Wayne Barker has, over the years, built up something of a reputation as the 'black sheep' of the contemporary, South African art world. His antics, on many occasions, have outraged the art establishment : yet it has reluctantly had to admit that he is one of the country's most talented artists. His work is represented in all major museum collections and is sought internationally.
In a recent critique of his latest exhibition in Durban, entitled 'LAND AND DESIRE' Carol Brown - head of the Durban Art Gallery - has written:
'His art has never been about eye candy, yet one's first reaction to his latest work is that his paintings are hauntingly beautiful'.
'What happened? Has Barker finally settled down? But look a bit closer - the colours may be rich and seductive, but there is an underbelly. The exhibition was called LAND AND DESIRE, and the play on words follow many themes that have preoccupied him since the 1980s.'
'South African history cannot be separated from these two words, because it is about the desire for land - a land that the European settlers viewed as virgin territory'.
'Histories are always layered and underpin present realities - Barker has expressed this by drawing the viewer into a darker level of the canvases. At first glance,we take in the seemingly decorative surfaces. Bubbles of silver and gold float alongside splashes of rich primary-coloured oil paint, interspersed with realistic portraits and images from popular culture, such as toys, targets and the ever popular image of a bleeding heart'.
'But behind all these is the background of Barker's digitally manipulated copies of the well-known landscapes of the South African artist, JH Pierneef, who was commissioned by the South African government in the 1930s to paint those much admired views that sell for a fortune today.'
'Pierneef represented a country that appeared uninhabited and waiting for the settlers to grab, and, in many cases, destroy - not to speak of the people used and abused for commercial ends. In Pierneef's world-view, the black people, who often lived in makeshift dwellings, were non-existent. The white man's conquest of the land was the only view they wanted to see.'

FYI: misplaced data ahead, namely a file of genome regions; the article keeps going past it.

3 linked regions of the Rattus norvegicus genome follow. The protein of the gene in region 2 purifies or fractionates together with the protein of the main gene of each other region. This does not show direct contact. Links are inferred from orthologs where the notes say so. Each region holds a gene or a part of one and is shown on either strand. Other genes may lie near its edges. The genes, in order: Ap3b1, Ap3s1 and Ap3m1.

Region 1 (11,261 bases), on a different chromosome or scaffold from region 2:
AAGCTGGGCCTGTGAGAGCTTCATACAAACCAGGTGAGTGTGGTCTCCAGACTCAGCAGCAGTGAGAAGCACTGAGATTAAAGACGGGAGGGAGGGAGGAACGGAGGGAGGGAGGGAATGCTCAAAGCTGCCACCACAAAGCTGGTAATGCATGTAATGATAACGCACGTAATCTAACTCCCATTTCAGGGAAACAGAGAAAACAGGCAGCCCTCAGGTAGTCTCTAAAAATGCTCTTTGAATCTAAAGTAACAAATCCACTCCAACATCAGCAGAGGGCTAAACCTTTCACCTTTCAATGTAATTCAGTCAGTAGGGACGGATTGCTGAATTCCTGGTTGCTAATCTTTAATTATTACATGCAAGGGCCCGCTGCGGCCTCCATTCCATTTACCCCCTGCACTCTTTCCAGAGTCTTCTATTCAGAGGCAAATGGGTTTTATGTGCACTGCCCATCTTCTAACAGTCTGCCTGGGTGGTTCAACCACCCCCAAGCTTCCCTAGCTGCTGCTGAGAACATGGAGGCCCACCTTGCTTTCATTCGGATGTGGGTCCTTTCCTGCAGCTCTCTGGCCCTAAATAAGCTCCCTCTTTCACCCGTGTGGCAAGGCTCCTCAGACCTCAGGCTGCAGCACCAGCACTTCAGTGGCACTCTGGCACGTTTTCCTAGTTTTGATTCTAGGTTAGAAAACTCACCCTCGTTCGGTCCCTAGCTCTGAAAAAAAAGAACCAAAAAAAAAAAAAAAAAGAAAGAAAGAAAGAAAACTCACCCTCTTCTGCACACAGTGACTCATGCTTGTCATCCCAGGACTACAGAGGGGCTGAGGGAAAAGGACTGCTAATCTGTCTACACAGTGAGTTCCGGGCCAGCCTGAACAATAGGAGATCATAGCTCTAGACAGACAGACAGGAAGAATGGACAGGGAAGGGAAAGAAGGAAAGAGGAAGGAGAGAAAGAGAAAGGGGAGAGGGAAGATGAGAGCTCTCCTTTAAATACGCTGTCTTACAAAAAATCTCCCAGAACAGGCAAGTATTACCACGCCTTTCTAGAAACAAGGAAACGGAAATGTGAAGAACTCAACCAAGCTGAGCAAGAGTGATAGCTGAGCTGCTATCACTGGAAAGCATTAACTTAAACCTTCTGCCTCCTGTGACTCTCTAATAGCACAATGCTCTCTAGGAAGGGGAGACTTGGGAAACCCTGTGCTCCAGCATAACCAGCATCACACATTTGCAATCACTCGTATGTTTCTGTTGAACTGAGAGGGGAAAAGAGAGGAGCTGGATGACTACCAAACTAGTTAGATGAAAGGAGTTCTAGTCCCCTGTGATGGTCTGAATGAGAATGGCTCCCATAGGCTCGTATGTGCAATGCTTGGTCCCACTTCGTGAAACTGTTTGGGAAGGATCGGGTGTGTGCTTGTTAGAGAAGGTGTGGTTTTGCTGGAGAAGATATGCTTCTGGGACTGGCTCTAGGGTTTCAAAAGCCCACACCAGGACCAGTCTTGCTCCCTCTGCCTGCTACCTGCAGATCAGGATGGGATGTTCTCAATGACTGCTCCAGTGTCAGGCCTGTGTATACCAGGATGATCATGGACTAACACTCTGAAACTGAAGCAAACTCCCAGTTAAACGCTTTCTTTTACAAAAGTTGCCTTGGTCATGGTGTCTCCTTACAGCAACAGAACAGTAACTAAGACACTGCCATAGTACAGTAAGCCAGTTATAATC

'Barker's landscapes which, unlike Pierneef's, have superimposed images of people, as well as overlaid images of pop imagery, indicating material desire, also contain cartographers' signs and route markers. They bring to mind the subordination of the land under colonial control. Marking and mapping imply possession (and dispossession) and, as we look deeper into his paintings, we see how possession and desire are linked.'
'Barker also uses words to emphasise his theme, and these worlds, which are scattered sparingly across the compositions, tease out ideas. "Worlds", "apart", "desire", "land", all come together in a relationship of control and commerce that runs through the exhibition'.
'Barker states: "I am interested in how the media, through popular images, inform, confuse and rape the African continent. For the past two decades, I have also been dealing with land, which is quite trendy now. My approach has been to deconstruct the icons of South African painting, particularly works by Pierneef".
'This new exhibition is undoubtedly built on his own artistic history, where he has, in one way or another, pursued the same ideas. Sometimes this pursuit has been outrageous and symptomatic of a man who is angry with a complacent society. These works veil that anger with attractive surfaces, but their strength lies in that passion, which is the quality that lifts Barker's work above the ordinary".
- Carol Brown, The Sunday Independent, 12 October 2006
Born in Pretoria in 1963. Lives and works in Johannesburg, South Africa.